And here's another surprising statistic: the amount of electricity produced from peaking plants has actually fallen in the past five years, from 501GWh to 325GWh, despite the increased capacity and the rising peak demand. Not only has wind reduced imports of brown-coal generation from Victoria, it has also, counter-intuitively, reduced the need for peaking plants for much of the year - although not, it should be noted, at times of the highest peaks caused by extreme heat waves, when wind has mostly absented itself.

Wind has not needed anything near like-for-like backup, as some of the more absurd analyses from the anti-wind brigade pretend. Indeed, some of the peaking plants last year were used less than 1 per cent of the time - little changed from before wind's arrival.

Emphasis mine.

by afew (afew(a in a circle)eurotrib_dot_com) on Fri Sep 9th, 2011 at 08:17:43 AM EST

Eolien offshore: le recours de la FED évoque la concurrence

La Fédération environnement durable (FED) a déposé un recours gracieux pour attaquer l'appel d'offre* portant sur des installations éoliennes de production d'électricité en mer en France métropolitaine (éolien offshore). D'autres organismes, les pêcheurs du Tréport, les riverains, plusieurs associations de riverains (Noirmoutier, La Baule, Saint Brieuc, Arromanches - Association Port Winston Churchill, Veulettes-Fécamp, Le Tréport) ainsi que le maire du Tréport se sont associé à ce recours.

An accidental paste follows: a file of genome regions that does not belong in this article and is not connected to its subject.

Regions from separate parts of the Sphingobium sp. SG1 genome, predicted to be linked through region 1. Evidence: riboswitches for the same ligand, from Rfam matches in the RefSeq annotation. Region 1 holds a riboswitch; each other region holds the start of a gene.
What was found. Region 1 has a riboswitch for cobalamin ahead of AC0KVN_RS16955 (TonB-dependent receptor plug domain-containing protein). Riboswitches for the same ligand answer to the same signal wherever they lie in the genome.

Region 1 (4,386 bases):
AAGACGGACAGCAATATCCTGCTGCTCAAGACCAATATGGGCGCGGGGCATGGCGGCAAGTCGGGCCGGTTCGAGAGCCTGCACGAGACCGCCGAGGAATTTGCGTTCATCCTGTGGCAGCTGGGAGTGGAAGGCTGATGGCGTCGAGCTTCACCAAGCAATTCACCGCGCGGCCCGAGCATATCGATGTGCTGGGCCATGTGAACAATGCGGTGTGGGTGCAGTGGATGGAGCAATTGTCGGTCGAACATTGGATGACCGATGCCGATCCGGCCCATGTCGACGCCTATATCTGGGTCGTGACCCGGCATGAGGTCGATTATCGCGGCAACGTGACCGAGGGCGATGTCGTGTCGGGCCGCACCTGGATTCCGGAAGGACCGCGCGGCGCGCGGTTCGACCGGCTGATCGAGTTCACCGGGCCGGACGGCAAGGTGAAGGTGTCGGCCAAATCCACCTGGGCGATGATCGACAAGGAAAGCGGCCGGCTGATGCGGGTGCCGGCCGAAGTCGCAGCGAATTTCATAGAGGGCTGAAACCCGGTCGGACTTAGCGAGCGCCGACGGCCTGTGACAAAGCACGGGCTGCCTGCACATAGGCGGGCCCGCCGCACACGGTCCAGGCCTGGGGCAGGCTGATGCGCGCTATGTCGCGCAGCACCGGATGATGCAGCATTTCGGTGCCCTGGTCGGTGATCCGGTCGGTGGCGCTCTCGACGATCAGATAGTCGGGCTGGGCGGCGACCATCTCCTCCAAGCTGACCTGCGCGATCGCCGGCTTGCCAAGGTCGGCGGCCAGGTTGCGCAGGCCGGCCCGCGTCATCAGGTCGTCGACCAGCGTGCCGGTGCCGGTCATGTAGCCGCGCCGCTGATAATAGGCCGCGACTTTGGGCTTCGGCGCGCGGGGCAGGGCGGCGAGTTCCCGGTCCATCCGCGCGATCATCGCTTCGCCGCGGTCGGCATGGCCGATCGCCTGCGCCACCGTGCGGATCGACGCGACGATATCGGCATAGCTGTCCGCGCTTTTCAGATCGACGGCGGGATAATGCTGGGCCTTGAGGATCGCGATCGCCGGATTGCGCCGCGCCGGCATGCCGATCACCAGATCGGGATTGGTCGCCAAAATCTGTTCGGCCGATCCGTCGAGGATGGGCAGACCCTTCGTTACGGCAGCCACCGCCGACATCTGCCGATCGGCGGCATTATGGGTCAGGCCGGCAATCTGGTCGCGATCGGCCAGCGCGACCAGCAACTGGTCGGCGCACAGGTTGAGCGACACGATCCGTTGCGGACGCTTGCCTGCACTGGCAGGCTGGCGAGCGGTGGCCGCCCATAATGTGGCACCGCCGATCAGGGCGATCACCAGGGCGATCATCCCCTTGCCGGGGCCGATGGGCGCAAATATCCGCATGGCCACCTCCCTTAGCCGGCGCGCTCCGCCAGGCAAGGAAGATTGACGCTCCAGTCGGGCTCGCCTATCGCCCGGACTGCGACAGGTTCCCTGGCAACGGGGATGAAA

Il a été déposé le 5 septembre auprès des ministres de l'Ecologie et de l'Economie avec copie au ministre de la Pêche. Les juristes de la FED "ont décelé un certain nombre d'irrégularités" dans ce cahier des charges.

Le recours, précise la FED, ne concerne pas la seule "pollution visuelle". S'il s'agit effectivement d'un "élément d'opposition au projet, elle est très loin d'être la seule cause des opposants aux éoliennes". D'autres motifs sont invoqués: la pollution marine et la mise en concurrence. "Notre recours pose la question du délai de 6 mois, imparti pour répondre à l'appel d'offres, indique Hervé Texier. On voit bien que 6 mois, pour des sociétés qui ne sont pas au fait de l'éolien marin, c'est trop court. Il leur sera impossible de déposer un dossier sérieux. Ca s'adresse à des grands groupes et ça pose un problème de concurrence".